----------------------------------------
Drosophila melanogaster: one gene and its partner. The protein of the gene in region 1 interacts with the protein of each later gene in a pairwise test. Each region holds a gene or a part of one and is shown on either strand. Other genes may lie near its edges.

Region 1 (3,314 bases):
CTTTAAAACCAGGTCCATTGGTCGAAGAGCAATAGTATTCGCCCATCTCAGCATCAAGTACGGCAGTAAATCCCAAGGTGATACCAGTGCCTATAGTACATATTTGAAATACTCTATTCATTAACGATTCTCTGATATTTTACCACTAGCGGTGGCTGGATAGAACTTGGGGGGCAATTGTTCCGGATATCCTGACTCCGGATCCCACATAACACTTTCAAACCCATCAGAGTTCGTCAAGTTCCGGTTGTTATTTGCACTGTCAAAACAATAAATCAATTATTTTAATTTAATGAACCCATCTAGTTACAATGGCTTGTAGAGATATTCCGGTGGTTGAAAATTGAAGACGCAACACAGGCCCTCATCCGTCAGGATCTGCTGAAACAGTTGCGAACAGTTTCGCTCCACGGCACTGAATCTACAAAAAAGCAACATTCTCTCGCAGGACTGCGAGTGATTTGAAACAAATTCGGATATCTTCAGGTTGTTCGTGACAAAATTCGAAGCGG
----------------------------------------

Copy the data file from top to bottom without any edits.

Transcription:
Drosophila melanogaster: one gene and its partner. The protein of the gene in region 1 interacts with the protein of each later gene in a pairwise test. Each region holds a gene or a part of one and is shown on either strand. Other genes may lie near its edges.

Region 1 (3,314 bases):
CTTTAAAACCAGGTCCATTGGTCGAAGAGCAATAGTATTCGCCCATCTCAGCATCAAGTACGGCAGTAAATCCCAAGGTGATACCAGTGCCTATAGTACATATTTGAAATACTCTATTCATTAACGATTCTCTGATATTTTACCACTAGCGGTGGCTGGATAGAACTTGGGGGGCAATTGTTCCGGATATCCTGACTCCGGATCCCACATAACACTTTCAAACCCATCAGAGTTCGTCAAGTTCCGGTTGTTATTTGCACTGTCAAAACAATAAATCAATTATTTTAATTTAATGAACCCATCTAGTTACAATGGCTTGTAGAGATATTCCGGTGGTTGAAAATTGAAGACGCAACACAGGCCCTCATCCGTCAGGATCTGCTGAAACAGTTGCGAACAGTTTCGCTCCACGGCACTGAATCTACAAAAAAGCAACATTCTCTCGCAGGACTGCGAGTGATTTGAAACAAATTCGGATATCTTCAGGTTGTTCGTGACAAAATTCGAAGCGG